Gloriana’s done with her quiz before I even get started.

It’s a short quiz, all the questions about stuff covered in the tour. When I’m done I hit SUBMIT. My score comes back nine out of ten.

“I got a perfect score,” Gloriana says, but it doesn’t sound like bragging. More like she’s disappointed. “How about you?”

“Nine. I missed the one on what MICE stands for.”

“Mobile Intracity Delivery Express. Intracity is both the I and the C. The D is silent.”

We spend the rest of class reading from Arlo Corn’s autobiography, From Womb to Winner. The first chapter covers his birth, at which apparently he did a great job.

After social studies comes math, then language arts.

Neither are subjects I’m good at. I’m disappointed when I

learn art class is only once a week, on Fridays.

I find Gloriana again at lunch, and she shows me how to use a cafeteria kiosk to bring up a vast menu of options.

There’s nowhere to insert a money card or cash.

“You pay with your eye,” she says.

“You what with your what?!”

“It’s a retinal scan, see?” She leans in close to the kiosk with her left eye wide open. A little round camera flashes green and beeps. “They deduct the money from our parents’ salaries. That’s how everything in Happy Town gets paid for, from a juice box to a refrigerator. Delivery is included.”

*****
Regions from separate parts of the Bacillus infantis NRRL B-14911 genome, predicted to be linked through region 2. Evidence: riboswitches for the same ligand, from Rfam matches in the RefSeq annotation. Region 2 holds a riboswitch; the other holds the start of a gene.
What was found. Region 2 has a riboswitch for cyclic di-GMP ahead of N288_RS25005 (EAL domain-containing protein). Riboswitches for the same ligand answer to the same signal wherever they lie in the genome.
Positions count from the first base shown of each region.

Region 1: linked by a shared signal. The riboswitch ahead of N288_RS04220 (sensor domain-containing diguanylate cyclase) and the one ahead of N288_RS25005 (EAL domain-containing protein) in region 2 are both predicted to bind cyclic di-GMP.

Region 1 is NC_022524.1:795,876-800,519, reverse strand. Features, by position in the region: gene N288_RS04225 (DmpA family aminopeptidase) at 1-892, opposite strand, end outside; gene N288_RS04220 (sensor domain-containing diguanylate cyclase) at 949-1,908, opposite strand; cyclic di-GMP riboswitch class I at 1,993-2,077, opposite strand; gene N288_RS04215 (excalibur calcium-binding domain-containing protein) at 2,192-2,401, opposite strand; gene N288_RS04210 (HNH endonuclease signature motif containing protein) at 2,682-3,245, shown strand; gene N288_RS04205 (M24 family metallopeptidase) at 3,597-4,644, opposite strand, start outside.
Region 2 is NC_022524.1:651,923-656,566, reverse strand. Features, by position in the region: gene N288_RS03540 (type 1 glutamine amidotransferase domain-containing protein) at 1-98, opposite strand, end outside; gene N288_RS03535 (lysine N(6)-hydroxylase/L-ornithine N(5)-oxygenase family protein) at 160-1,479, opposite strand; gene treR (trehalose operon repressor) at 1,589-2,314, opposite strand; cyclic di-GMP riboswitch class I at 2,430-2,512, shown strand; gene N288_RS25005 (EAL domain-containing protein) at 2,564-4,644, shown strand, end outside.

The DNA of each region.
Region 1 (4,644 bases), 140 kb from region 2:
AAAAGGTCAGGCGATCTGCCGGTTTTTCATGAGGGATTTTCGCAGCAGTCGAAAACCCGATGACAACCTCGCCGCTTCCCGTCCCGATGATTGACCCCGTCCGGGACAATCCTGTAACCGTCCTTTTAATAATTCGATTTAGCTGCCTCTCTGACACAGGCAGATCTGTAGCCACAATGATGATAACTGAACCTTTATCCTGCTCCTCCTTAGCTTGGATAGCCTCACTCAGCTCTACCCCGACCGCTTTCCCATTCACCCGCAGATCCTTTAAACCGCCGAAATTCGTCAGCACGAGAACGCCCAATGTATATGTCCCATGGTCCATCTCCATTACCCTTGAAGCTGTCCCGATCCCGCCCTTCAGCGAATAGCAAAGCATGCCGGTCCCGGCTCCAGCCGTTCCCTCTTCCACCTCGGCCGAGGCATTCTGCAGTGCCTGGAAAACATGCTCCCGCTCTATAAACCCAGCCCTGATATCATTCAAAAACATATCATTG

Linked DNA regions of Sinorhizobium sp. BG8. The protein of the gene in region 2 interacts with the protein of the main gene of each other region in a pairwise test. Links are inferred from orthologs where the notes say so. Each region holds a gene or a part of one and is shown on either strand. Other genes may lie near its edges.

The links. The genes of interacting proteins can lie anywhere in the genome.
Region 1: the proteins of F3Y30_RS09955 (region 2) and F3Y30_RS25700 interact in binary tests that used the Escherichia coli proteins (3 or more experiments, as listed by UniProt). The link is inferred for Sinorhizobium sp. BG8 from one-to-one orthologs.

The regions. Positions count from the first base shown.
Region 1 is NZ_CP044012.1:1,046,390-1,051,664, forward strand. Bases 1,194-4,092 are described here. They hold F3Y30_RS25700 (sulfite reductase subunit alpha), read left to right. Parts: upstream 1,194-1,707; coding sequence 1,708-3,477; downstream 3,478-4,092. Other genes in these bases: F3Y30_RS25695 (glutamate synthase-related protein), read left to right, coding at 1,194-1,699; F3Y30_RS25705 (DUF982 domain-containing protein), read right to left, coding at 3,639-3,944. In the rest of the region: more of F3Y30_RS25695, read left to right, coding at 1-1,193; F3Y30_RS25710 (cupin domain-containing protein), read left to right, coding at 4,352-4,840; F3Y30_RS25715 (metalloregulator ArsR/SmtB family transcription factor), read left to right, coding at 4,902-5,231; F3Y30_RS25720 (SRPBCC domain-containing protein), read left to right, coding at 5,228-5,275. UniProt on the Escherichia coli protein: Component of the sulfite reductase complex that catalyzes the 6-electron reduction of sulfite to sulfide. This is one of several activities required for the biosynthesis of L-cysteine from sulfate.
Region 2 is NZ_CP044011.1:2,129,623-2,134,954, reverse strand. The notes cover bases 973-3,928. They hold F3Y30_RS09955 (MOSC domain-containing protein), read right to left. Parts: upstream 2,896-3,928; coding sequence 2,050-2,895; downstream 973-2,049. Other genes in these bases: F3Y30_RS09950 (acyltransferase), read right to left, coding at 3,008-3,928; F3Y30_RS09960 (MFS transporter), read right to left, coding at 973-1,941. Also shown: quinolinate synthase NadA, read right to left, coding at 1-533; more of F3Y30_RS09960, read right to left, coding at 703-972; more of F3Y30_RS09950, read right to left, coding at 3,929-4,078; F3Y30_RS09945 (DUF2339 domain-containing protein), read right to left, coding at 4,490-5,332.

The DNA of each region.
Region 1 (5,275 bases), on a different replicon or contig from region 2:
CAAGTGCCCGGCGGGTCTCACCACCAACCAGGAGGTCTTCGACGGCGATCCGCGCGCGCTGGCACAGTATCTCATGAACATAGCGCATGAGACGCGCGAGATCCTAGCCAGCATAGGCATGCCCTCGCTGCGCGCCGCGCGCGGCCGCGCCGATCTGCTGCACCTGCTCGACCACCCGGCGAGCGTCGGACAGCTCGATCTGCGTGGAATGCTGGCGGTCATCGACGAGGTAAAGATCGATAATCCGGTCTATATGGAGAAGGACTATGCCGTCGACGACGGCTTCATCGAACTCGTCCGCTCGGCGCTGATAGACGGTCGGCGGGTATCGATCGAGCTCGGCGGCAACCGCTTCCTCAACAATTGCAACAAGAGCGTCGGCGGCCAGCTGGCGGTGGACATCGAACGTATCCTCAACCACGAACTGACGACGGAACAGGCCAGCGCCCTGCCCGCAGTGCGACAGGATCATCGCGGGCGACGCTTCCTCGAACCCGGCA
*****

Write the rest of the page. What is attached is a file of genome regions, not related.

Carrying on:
A segmented metal disk in the floor opens like a flower greeting the dawn, and little MICE crawl out of it, skittering all over the cafeteria floor and delivering orders of tacos and pizza slices and sandwiches and paper trays of chicken tenders.

Gloriana orders a rice bowl with a non-meat protein called “I Can’t Believe It’s Not Turkey,” then makes space for me at the kiosk.

I order a rice bowl with actual turkey and pay with my eye. Less than a minute later, a MICE rolls up to us bearing our bowls.

Amid chattering voices, I follow Gloriana outside to a long lunch table. The sun is bright, and the air is warm.